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omegrown baseball stars and former teammates Roger Clemens and Andy Pettite have seen their award winning careers sullied in recent weeks with news of them using performance-enhancing drugs. At their height Clemens and Pettite, who were friends since college, were the top two pitchers in baseball. Now, with their names linked to steroids, their pristine reputations are all but dead. Similarly, late Houston Hip Hop stars DJ Screw, Big Moe and Pimp C of UGK have had their iconic rap statuses marred posthumously with speculation that their recreational use of prescription-strength cough syrup, known in the streets as “lean,” was instrumental in their untimely passings. Lean, also referred to as “barre,” “Texas Tea,” “sizzurp,” “purple punch,” and “drank,” among countless other names, has gained a dangerous reputation due to its frequent mention in America’s current prescription drug epidemic. The two main ingredients, codeine and promethazine, are intended to cure cough, diarrhea, motion sickness and hay fever. But when mixed, they can result in a list of side effects that rivals those rattled off by the fast voice at the end of pharmaceutical commercials. “It’s different from other drugs because you have a cocktail substance,” says Dr. Ronald Peters, Assistant Professor of Behavior Science at the University of Texas School of Public Health. “Codeine is an opiate, promethazine is an antihistamine, that makes you drowsy. Plus, it has 7 percent alcohol. Mixing them all together, you’re getting a 3-in-1 deal.” That trifecta gives users a hallucinating effect that is known to slow down one’s motor skills, make them sluggish, nod repeatedly and in keeping with the nickname, lean. The concoction has been credited as the inspiration behind the innovative turntablism of DJ Screw whose infamous blends and grey tapes featured slowed down songs to complement the dragging effects of the drug. Even though Screw released a handful of nationally distributed albums in the mid to late-90s, the Southside Houston-born genre of music still held on to its underground roots via hundreds of hand-passed blend tapes. When Screw passed on November 16, 2000 (a Houston Chronicle article that same month reported his death came from “undetermined causes”) it sent shockwaves throughout the local Hip Hop community. Plenty of rumors circulated around his death, but nothing concrete. Add that to the fact that he and the music he created was still considered regional, and national press didn’t take to the story. “It fucked niggas up heavy when Screw died,” says Houston rapper and member of Slim Thug’s Boss Hogg Outlaw crew, Killa Kyleon. “It’s still a mystery. We didn’t get no toxicology reports back then. All we heard was that he had codeine in his system.” When Houston Hip Hop crossed over into the mainstream in 2005, much to the credit of artists such as Lil’ Flip, Bun B, Mike Jones, Slim Thug and Paul Wall, Screw’s name and mythical status finally began to draw the interest of national media outlets. Much akin to how the late Mac Dre’s presence permeated through the Bay Area’s 2006 Hyphy and Thizz movement, Screw’s legacy lived on through H-town artists shouting him out on records and name dropping him in interviews. Also, like Dre’s relation to Thizz (i.e. ecstasy pills), drug connections were discovered and exploited. Even though songs dating back beyond 2000’s Three Six Mafia and UGK hit “Sippin On Some Syrup” chronicled the psychadelic effects of the drug, media and law enforcement latched onto the newfound popularity that Houston brought to lean and its culture in 2005. With numerous news reports on America’s abusive addiction to over-the-counter prescription medicines also popping up around that time, syrup and its connection to Hip Hop music made it an ideal target. Earlier this year MSNBC.com reported that a 2006 survey, conducted by the Substance Abuse and Mental Health Services Administration, revealed that 3.1 million people between the ages 12 to 25 had used prescription drugs and cough syrup to get high. It seems as if prior to Houston’s rise to stardom, reports on cough syrup and prescription medicine abuse never mentioned connections to rap music. Since then, countless articles like MSNBC’s have made it a priority to state that the drug “gained famed in Southern rap circles.” “They try to get us with so much negativity,” sighs rapper and Boss Hogg Outlaws member Chris Ward. “They try to make it look like we’re just down here tripping. It seems like nothing is a problem until white kids get affected. Nobody is putting a gun to their head, but when they get to it, it’s a problem and everybody wants to blame it on rap.” Dr. Peters agrees. “A lot of media sources have tried to demonize Hip Hop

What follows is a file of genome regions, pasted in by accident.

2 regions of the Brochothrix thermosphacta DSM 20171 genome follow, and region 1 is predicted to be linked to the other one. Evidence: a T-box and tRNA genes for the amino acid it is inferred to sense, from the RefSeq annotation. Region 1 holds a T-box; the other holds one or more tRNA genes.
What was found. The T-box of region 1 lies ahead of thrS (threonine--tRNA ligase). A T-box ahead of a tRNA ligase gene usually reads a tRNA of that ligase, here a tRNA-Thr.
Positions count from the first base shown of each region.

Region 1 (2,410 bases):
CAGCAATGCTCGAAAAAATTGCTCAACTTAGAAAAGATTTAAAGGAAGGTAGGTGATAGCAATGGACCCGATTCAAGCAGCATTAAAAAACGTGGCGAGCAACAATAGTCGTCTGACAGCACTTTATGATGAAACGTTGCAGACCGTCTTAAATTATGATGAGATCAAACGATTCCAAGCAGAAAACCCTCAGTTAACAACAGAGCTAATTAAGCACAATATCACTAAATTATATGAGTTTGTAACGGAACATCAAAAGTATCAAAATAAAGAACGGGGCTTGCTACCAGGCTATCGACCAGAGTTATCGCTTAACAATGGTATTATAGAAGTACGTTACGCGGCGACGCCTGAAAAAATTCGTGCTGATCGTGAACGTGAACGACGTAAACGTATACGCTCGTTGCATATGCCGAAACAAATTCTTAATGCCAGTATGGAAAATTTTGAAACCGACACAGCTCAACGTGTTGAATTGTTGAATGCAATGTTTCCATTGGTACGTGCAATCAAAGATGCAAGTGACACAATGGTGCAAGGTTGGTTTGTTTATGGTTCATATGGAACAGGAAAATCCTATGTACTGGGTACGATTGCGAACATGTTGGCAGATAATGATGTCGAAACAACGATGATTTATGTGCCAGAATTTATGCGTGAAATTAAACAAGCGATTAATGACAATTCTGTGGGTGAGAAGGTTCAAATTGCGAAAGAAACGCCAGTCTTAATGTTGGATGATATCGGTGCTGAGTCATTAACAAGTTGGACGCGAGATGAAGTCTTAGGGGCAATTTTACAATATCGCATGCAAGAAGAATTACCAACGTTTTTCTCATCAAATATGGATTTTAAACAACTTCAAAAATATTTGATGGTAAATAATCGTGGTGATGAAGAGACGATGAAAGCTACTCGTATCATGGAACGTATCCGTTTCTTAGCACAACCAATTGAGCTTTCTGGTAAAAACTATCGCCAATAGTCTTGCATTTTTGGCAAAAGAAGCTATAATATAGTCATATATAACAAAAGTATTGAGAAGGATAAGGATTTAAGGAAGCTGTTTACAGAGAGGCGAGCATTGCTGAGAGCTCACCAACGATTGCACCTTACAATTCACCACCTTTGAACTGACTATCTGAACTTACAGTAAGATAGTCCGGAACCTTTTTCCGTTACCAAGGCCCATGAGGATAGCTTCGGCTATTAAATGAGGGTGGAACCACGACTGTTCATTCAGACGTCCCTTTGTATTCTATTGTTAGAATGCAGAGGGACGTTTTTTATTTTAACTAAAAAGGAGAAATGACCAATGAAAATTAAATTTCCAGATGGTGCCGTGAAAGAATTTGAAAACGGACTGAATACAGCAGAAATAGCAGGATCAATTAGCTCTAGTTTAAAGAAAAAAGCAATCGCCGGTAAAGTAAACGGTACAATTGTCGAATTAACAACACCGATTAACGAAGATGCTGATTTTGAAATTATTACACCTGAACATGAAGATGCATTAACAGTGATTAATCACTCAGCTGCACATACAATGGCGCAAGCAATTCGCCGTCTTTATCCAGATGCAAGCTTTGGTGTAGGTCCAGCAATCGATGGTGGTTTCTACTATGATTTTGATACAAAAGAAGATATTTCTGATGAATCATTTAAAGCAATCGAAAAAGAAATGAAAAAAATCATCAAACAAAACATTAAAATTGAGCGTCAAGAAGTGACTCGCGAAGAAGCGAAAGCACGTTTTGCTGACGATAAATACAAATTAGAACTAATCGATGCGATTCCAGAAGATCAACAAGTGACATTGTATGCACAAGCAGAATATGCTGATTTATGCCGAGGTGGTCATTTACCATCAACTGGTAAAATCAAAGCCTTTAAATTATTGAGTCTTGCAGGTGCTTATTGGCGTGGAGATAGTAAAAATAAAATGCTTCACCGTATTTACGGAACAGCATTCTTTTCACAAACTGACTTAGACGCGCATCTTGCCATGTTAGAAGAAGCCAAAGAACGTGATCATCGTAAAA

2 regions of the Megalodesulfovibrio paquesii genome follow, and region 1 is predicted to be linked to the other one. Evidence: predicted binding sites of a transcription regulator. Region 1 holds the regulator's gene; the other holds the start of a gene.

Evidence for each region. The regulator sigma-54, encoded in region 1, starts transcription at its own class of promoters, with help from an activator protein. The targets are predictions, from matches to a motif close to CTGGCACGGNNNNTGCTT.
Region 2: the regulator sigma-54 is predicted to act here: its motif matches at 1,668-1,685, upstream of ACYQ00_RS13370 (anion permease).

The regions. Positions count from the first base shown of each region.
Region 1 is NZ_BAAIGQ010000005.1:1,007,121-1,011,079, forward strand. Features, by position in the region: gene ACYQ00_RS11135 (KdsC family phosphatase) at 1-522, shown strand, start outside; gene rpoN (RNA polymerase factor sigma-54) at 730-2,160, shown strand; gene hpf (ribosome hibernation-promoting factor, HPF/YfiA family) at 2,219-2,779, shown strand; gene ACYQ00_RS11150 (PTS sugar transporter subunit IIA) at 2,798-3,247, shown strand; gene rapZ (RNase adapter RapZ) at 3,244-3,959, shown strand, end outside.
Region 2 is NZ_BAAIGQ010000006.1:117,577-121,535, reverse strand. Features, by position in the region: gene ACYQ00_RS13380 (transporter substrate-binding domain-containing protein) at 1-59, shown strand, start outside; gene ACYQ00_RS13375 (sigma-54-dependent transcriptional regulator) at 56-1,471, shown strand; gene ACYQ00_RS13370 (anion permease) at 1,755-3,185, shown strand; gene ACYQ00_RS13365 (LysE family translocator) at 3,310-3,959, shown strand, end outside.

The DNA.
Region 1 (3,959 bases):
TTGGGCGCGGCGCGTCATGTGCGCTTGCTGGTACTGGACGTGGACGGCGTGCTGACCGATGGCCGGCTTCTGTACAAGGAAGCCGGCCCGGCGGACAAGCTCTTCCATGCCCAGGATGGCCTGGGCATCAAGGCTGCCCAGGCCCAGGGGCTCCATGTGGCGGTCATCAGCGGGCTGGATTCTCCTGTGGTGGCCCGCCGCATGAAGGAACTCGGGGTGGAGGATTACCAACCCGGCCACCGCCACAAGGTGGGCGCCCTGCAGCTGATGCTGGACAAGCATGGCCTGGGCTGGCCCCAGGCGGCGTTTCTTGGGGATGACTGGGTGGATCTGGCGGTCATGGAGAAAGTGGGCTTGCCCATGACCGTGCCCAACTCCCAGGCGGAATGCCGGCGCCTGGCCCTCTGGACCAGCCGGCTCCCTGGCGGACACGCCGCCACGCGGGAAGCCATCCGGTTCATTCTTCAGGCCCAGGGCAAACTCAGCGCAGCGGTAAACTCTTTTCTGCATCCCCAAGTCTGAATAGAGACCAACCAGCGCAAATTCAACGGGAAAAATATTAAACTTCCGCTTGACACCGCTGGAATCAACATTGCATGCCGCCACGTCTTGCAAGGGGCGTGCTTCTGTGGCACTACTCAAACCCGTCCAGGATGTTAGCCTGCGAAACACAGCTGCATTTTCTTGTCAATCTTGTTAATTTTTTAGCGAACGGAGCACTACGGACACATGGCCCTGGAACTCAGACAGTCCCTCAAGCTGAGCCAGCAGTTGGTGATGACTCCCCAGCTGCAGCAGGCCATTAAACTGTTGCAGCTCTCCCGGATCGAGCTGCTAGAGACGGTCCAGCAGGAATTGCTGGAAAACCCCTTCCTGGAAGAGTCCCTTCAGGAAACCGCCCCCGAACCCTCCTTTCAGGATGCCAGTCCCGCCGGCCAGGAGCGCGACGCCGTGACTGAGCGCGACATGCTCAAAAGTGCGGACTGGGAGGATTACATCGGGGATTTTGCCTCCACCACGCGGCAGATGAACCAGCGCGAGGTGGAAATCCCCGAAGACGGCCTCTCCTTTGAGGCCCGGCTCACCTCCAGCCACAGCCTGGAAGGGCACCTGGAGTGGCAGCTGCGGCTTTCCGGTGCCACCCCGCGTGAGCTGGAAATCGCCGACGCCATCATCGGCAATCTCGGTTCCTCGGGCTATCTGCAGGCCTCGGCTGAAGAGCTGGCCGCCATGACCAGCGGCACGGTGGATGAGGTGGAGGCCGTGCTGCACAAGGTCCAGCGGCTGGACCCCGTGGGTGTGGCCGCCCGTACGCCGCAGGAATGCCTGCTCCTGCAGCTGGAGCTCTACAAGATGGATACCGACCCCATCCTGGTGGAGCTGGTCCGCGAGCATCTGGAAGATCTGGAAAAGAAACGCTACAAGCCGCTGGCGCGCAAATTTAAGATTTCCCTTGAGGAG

artists by blaming them for these particular problems with codeine and promethezine,” he says. “The bottom line is if it weren’t for the Hip Hop nation mentioning it in their songs, many researchers like myself would not have an idea of what’s going on in underserved populations. The medical field should be happy to have someone diffuse that information so we can provide prevention resources to kids who may not know the enormous impact that this particular drug has on their local communities.” With the deaths of Screw, Moe and Pimp reportedly being linked to syrup one has to wonder what direct impact they would have on the scene itself. Would syrup use decrease? Would the music eventually fade away as a result? “Nah man,” laughs platinum-selling Houston native Paul Wall. “First thing we said when Moe died, was we gonna toast some taste for him. Same thing for Pimp C. But there are probably some people that slowed down on it, myself included. I slow down on it when I’m in work mode.” Many of Paul’s peers share similar sentiments when queried about lean. “I drink when I feel it, but I chill sometimes,” says Chris Ward. “Some people get addicted, like cigarettes. But you still can’t knock the people who want to do it all the time. There’s a lot of working people who wanna hit a blunt everyday after work, that say, ‘I can’t wait ‘til I get home to hit this blunt.’ Some people be like ‘I need to get a cup.’ It relaxes you.” Lean, just like weed, gives users the munchies. Being that most syrup sippers drink at night, they have a tendency to eat late and then go to sleep. That’s a blueprint for weight gain. Medically, the ingredients in lean, especially the opiates in codeine, are prescribed to relieve pain and diarrhea. People usually take 1-2 teaspoons of syrup for coughs and other illnesses. Lean drinkers easily ingest 8-10 ounces until they get the hallucinogenic experience. That over-consumption usually leads to kidney failure, constipation, decreased gastric emptying, hard stools and disinterest in sex. “It slows your bile down from working,” reveals Dr. Mike Leath, M.D. of Houston’s Memorial Hermann Prevention and Recovery Center. “[In that case], X-rays show massive amounts of stool or colon content that has yet to be expelled. The biles stop functioning and you can have a rectal vault full of stool and see their colon big and dilated.” In layman’s terms, you can’t shit and whatever doesn’t come out, stays inside you. “I stopped sipping because my stomach started knotting up,” admits Bun B of UGK, who backed off the barre in early 2007. “I’m not saying I was constipated, but that shit causes constipation. Especially if you’re not eating the right

Paul Wall, along with Three 6 Mafia’s Juicy J, proudly displays a prescription codeine bottle on the set of Frayser Boy’s video for “I Got Dat Drank,” an ode to the drug, in May 2005

“Some Texans have oil and horse ranches, we have drank. It’s just a part of Texas culture.” - Paul Wall OZONE MAG // 57

Ozone Mag #65 - Mar 2008  

Ozone Mag #65 - Mar 2008

Ozone Mag #65 - Mar 2008  

Ozone Mag #65 - Mar 2008